Being left alone is something no dog wants to experience, and they will most likely let their owners know about it. Just like any other dog, Huskies may whine, bark excessively, and even damage furniture when left alone.
In this article, we will discuss the answer to the question “Do Huskies have separation anxiety?” and provide some tips to help minimize this problem.
Do Huskies have separation anxiety?
Most dogs suffer from separation anxiety when left alone or when going through even the slightest change in their daily routine. Huskies are no exception to this.
Generally, Huskies are friendly and outgoing dogs who naturally gravitate towards other dogs and humans. While at times they might be too aggressive towards smaller breeds, they would still prefer to spend time with other dogs than by themselves.
When left alone, they can leave quite a mess in their wake. From plants to furniture to literally anything that can be picked up – name it, and there’s a chance that a Husky will want to chew it.
If this scenario sounds familiar, you may be dealing with a Husky who has separation anxiety.
Signs that your Huskies have separation anxiety
Separation Anxiety is a term used to refer to actions exhibited by dogs who, when left alone, show maladaptive behaviors like the ones listed below.
As a pet parent, it’s essential to familiarize yourself with these behaviors and body language. Knowing them will help you understand your Husky better and learn what triggers their separation anxiety. It will also help you determine the best ways to reduce it.
Some of the common symptoms of separation anxiety in dogs include:
- Pacing, whining, or following their owners around the house when they notice that you’re preparing to leave
- Excessive barking or howling
- Refusal to eat or drink
- Panting or drooling excessively
- Accidents from an otherwise well-trained Husky
- Destructive behavior such as chewing, biting, clawing, and digging anywhere in the house
- In extreme cases, Huskies may attempt to escape from the house by breaking through windows or chewing through doors. Damaged doors and windows are not rare either when you’ve got a particularly anxious Husky
Seeing just one or two of these symptoms doesn’t necessarily mean your Husky has separation anxiety. For instance, poor or inadequate training can be the cause for some of these symptoms. A puppy that has not been properly potty trained may have some bathroom accidents in his first few months. Also, there are plenty of reasons for a dog’s refusal to eat, some of which should be checked out by a veterinarian.
However, if many of these signs are exhibited by your Husky on a regular basis, particularly whenever they’re left alone, they might be suffering from separation anxiety.
6 ways to minimize separation anxiety in Huskies
1. Change your pre-leaving habits
Your pre-leaving habits say everything your Husky needs to know before you leave. You may not notice it, but there are things that you do before leaving that your dog definitely sees. These actions alert them that you’re about to go, building up their anxiety in the process.
For instance, habits such as grabbing keys off a key hook, taking your hat from the stand, slipping into your sandals, and even saying, “See you later, baby!” are signs that your dog is about to spend the next few hours by themself. Again, this makes them become anxious to the point that they may even try to stop you from leaving completely.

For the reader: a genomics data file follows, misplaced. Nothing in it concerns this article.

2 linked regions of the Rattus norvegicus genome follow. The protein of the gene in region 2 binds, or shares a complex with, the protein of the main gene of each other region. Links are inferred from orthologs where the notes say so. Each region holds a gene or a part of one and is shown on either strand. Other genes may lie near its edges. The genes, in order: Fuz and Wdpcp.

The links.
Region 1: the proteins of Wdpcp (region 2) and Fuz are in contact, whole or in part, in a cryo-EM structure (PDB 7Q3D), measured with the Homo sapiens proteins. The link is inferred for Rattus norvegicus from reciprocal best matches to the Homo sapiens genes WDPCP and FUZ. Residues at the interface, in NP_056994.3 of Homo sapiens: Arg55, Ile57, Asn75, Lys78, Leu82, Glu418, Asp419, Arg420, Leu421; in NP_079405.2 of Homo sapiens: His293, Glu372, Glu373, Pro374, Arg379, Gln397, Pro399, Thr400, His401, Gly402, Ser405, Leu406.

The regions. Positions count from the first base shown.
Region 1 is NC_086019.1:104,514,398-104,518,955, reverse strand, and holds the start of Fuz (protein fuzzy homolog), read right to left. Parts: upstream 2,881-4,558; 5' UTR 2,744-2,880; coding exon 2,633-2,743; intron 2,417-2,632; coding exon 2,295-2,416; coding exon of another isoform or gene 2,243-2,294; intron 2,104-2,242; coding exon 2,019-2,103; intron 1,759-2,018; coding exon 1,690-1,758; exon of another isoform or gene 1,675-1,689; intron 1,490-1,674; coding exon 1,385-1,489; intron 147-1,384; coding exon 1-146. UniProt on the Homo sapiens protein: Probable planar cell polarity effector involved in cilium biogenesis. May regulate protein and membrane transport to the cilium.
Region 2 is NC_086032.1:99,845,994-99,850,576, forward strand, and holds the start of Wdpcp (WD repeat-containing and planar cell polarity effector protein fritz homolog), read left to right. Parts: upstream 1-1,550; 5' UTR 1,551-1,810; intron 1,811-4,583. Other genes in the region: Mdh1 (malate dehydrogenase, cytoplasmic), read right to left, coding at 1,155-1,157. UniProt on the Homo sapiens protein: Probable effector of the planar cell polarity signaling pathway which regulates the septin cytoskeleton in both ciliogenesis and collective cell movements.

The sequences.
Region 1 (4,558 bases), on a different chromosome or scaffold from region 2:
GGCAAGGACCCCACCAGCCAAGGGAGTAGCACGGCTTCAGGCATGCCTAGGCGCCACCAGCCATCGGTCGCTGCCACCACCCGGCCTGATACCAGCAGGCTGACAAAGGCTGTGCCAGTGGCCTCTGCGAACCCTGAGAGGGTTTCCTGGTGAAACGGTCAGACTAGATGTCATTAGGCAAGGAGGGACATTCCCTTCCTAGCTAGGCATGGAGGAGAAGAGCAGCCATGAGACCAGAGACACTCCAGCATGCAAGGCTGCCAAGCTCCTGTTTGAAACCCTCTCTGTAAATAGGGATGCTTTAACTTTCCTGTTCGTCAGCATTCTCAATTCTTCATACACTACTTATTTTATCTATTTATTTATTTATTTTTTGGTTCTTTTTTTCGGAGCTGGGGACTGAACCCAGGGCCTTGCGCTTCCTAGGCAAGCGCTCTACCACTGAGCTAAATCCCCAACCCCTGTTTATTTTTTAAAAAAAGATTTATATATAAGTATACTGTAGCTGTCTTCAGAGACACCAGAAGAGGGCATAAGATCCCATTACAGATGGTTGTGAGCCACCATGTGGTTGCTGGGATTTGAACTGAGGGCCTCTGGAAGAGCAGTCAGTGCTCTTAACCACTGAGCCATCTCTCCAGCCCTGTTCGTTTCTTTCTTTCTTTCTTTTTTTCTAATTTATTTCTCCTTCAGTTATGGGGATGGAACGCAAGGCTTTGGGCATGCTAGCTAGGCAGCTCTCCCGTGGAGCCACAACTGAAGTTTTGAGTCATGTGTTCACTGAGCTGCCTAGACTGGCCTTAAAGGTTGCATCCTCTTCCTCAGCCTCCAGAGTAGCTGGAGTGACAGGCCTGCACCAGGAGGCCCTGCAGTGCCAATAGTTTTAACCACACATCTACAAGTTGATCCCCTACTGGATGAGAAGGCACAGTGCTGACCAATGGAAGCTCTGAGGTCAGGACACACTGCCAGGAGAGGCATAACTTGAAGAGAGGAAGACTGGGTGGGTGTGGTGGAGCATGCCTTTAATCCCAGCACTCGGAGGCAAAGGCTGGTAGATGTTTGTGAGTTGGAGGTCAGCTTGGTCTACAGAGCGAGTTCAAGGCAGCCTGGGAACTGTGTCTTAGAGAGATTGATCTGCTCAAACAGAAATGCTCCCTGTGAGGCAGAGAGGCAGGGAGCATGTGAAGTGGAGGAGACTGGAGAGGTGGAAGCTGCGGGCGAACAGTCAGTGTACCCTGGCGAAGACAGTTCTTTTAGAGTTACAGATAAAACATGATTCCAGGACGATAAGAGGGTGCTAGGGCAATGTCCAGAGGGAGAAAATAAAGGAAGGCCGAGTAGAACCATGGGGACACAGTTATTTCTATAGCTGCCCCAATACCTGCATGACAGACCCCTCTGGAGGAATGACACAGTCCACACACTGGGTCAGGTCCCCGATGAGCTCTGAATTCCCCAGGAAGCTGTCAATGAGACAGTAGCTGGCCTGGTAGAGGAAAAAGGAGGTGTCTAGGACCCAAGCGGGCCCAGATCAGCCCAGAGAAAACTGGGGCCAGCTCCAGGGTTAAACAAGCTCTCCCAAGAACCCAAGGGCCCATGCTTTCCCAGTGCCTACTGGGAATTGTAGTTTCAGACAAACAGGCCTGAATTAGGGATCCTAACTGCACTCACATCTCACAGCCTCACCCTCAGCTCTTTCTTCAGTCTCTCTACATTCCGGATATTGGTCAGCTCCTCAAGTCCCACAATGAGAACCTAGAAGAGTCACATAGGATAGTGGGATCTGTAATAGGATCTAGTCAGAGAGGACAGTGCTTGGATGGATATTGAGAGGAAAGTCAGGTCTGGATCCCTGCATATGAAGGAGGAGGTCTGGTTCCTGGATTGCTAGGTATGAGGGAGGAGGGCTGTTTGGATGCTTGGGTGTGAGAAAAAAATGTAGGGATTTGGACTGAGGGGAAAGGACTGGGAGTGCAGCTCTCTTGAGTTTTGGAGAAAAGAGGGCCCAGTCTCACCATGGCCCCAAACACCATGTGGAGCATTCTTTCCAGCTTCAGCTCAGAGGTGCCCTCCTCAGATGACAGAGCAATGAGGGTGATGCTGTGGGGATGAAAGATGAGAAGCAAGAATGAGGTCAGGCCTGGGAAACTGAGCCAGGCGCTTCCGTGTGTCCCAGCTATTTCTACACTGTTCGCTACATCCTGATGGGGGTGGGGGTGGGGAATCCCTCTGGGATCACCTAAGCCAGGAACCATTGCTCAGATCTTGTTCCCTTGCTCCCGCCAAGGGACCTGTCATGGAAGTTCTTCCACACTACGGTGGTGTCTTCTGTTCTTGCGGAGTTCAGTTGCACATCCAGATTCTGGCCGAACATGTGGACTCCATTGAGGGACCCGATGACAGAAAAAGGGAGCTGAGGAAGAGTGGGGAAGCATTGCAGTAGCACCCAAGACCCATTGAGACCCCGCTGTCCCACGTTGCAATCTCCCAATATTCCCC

Try to switch up your habits every now and then to throw your Husky off. Also, train them to stop getting so worried by leaving and going back after a few minutes. This lets them know that you’re still going to return. You can start by minute, then five, then 10, and so on.
2. Stay calm when leaving and arriving
Huskies are very good at sensing what you’re feeling. If you’re always stressed and in a hurry before you leave your house, your dog will pick it up and feel stressed and rushed themself. This can worsen their separation anxiety.
When arriving, a calm acknowledgment should also be enough. Acting too excited when you get home will make your dog look forward to it too much, which can also make their anxiety worse.
3. Provide a comfortable spot
Huskies consider tight, enclosed spaces as a form of comfort and safety. You should provide them a comfortable spot where they can freely go whenever they need some alone time. It could be as simple as an open cage or enclosure that they can enter and exit anytime. Make the space feel homier by putting their favorite toys and blankets inside.
4. Encourage sensory familiarity
It’s common for Huskies to feel unsafe without their furparent-slash-pack-leader around. Avoid making them lonely by giving them an item with your scent, like a worn t-shirt or a used pillowcase.
5. Make a dog pen outside
You may want to distract your Husky using their outside environment. This is an effective way to keep them from becoming anxious when you leave. If you have a big enough yard, you can make a dog pen outside where they can run and play while you’re not around.
6. Exercise your dog before leaving
Tired dogs are less likely to panic and become anxious in your absence. If you know you’re about to leave, provide an hour’s worth of exercise for your Husky to tire him out. Make sure to allow him to settle down for at least 20 minutes before actually leaving.
Helping your Huskies with separation anxiety
Huskies can have separation anxiety, but that doesn’t mean it can’t be avoided or minimized.
In this article, we learned that:
- Huskies get separation anxiety
- Some signs of separation anxiety include excessive barking, refusal to eat and drink, and destructive behaviors
- You can try changing your pre-leaving habits, exercising your dog, and other tips to reduce separation anxiety in Huskies
Did you like this article? Make sure to check out our other articles at Husky Habits!